The Consequences of Modernity
The Consequences of Modernity
In this major theoretical statement, the author offers a new and provocative interpretation of the institutional transformations associated with modernity. We do not as yet, he argues, live in a post-modern world. Rather the distinctive characteristics of our major social institutions in the closing period of the twentieth century express the emergence of a period of 'high modernity,' in which prior trends are radicalised rather than undermined. A post-modern social universe may eventually come into being, but this as yet lies 'on the other side' of the forms of social and cultural organization which currently dominate world history.

In developing an account of the nature of modernity, Giddens concentrates upon analyzing the intersections between trust and risk, and security and danger, in the modern world. Both the trust mechanisms associated with modernity and the distinctive 'risk profile' it produces, he argues, are distinctively different from those characteristic of pre-modern social orders.

This book build upon the author's previous theoretical writings, and will be of fundamental interest to anyone concerned with Gidden's overall project. However, the work covers issues which the author has not previously analyzed and extends the scope of his work into areas of pressing practical concern. This book will be essential reading for second year undergraduates and above in sociology, politics, philosophy, and cultural studies.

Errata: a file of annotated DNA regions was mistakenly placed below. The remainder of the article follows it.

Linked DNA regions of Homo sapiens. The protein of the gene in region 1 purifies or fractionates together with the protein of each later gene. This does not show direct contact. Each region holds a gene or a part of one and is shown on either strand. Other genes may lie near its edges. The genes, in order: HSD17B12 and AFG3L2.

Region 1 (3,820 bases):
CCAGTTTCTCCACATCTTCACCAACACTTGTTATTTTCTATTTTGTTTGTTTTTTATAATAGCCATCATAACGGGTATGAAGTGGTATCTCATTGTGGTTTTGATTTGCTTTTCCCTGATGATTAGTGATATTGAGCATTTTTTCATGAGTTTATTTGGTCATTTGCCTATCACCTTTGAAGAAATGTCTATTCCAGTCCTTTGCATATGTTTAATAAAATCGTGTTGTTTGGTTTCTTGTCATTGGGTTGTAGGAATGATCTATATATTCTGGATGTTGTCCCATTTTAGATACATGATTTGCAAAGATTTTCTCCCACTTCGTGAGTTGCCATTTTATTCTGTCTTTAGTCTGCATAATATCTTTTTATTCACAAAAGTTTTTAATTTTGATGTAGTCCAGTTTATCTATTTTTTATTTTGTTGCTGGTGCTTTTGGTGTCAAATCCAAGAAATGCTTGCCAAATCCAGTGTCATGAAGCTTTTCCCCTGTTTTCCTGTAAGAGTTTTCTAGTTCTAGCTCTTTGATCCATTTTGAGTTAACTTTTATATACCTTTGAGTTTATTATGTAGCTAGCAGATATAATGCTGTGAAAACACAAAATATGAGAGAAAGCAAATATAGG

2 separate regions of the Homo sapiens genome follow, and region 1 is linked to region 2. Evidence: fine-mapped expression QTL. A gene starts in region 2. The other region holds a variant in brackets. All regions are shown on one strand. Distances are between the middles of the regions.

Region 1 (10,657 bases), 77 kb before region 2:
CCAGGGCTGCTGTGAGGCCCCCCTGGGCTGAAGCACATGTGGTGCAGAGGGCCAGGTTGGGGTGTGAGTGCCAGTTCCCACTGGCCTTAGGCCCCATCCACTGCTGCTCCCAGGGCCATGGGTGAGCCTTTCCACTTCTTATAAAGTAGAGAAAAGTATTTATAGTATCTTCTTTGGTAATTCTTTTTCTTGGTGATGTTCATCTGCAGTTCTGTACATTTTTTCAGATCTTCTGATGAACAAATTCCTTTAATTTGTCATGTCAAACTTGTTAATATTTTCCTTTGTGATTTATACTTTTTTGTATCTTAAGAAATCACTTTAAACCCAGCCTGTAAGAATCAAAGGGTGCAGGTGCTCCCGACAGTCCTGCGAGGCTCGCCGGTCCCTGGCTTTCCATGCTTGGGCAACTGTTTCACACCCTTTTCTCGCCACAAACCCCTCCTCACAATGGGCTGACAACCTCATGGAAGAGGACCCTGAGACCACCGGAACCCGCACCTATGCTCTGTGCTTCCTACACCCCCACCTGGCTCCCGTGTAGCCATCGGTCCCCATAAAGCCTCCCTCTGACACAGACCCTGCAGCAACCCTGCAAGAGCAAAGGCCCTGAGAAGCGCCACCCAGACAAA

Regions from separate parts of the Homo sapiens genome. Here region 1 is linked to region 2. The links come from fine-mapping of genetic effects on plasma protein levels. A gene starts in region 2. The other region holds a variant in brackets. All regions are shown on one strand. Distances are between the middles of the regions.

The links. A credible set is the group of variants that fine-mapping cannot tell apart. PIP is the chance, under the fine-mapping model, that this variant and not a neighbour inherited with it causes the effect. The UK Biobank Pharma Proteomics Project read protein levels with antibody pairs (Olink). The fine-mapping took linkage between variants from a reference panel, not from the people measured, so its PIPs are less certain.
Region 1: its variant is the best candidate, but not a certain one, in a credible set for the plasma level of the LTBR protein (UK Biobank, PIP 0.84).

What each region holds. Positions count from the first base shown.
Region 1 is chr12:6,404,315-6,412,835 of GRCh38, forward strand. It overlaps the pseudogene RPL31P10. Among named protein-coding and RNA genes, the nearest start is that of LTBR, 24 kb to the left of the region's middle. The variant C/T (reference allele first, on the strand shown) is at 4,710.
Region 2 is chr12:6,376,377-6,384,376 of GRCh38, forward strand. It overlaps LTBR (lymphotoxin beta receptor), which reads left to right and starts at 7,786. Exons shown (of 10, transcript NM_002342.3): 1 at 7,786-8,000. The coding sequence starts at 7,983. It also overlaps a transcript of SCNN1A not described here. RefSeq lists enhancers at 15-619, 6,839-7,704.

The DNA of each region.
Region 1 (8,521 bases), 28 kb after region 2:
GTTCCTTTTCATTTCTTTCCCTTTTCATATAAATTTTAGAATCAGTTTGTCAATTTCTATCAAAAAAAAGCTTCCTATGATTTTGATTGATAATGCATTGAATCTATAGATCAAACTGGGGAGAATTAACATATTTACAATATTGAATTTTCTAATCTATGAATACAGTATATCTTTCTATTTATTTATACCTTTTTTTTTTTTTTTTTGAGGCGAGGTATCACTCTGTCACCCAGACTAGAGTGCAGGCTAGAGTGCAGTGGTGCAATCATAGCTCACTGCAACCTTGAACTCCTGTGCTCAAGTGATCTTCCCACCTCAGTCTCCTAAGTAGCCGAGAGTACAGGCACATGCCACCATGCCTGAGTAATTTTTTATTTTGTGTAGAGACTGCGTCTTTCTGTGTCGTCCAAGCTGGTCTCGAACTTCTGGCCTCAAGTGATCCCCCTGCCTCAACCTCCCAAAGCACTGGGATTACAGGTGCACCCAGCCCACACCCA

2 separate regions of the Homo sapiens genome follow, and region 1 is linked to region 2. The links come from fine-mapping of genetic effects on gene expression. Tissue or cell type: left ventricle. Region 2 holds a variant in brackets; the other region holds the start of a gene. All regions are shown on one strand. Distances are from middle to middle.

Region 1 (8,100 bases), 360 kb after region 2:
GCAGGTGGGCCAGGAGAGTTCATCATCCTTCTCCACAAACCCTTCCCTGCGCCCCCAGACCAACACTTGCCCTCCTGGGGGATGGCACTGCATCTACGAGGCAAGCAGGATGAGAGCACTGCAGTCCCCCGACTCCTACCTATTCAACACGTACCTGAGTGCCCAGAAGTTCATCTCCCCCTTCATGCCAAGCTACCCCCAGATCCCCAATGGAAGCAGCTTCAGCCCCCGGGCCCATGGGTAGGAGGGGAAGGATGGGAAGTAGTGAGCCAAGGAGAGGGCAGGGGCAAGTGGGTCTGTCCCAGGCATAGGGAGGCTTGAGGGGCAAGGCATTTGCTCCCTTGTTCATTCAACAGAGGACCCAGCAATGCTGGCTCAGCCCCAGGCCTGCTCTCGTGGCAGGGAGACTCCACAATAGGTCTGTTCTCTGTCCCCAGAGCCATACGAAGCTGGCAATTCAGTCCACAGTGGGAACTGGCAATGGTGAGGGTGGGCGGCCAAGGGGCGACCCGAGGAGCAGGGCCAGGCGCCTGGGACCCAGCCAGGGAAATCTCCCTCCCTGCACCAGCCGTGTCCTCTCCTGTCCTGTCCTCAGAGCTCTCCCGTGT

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More Info
  • August 1991
  • 200 pages
  • 141 x 216 mm / 6 x 9 in
Available Formats
  • Open eBook $19.95
  • 9780745666440
Table of Contents
Part I:.


The Discontinuities of Modernity.

Security and Danger, Trust and Risk.

Sociology and Modernity.

Modernity, Time and Space.



The Reflexivity of Modernity.

Modernity and Post- Modernity?.


Part II:.

The Institutional Dimensions of Modernity.

The Globalizing of Modernity.

Two Theoretical Perspectives.

Dimensions of Globalization.

Part III:.

Trust and Modernity.

Trust in Abstract Systems.

Trust and Expertise.

Trust and Ontological Security.

The Pre-Modern and Modern.

Part IV:.

Abstract Systems and the Transformation of Intimacy.

Trust and Personal Relations.

Trust and Personal Identity.

Risk and Danger in the Modern World.

Risk and Ontological Security.

Adaptive Reactions.

A Phenomonology of Modernity.

Deskilling and Reskilling in Everyday Life.

Objections to Post-Modernity.

Part V:.

Riding the Juggernaut.

Utopian Realism.

Future Orientations.

The Role of Social Movements.


Part VI: .

Is Modernity and Western Project?.

Concluding Observations.


About the Author
Anthony Giddens is a Fellow of King's College and Professor of Sociology at the University of Cambridge. Other books to his credit include The Constitution of Society (1984, Polity Press) and The Nation-State and Violence (1985, Polity Press).
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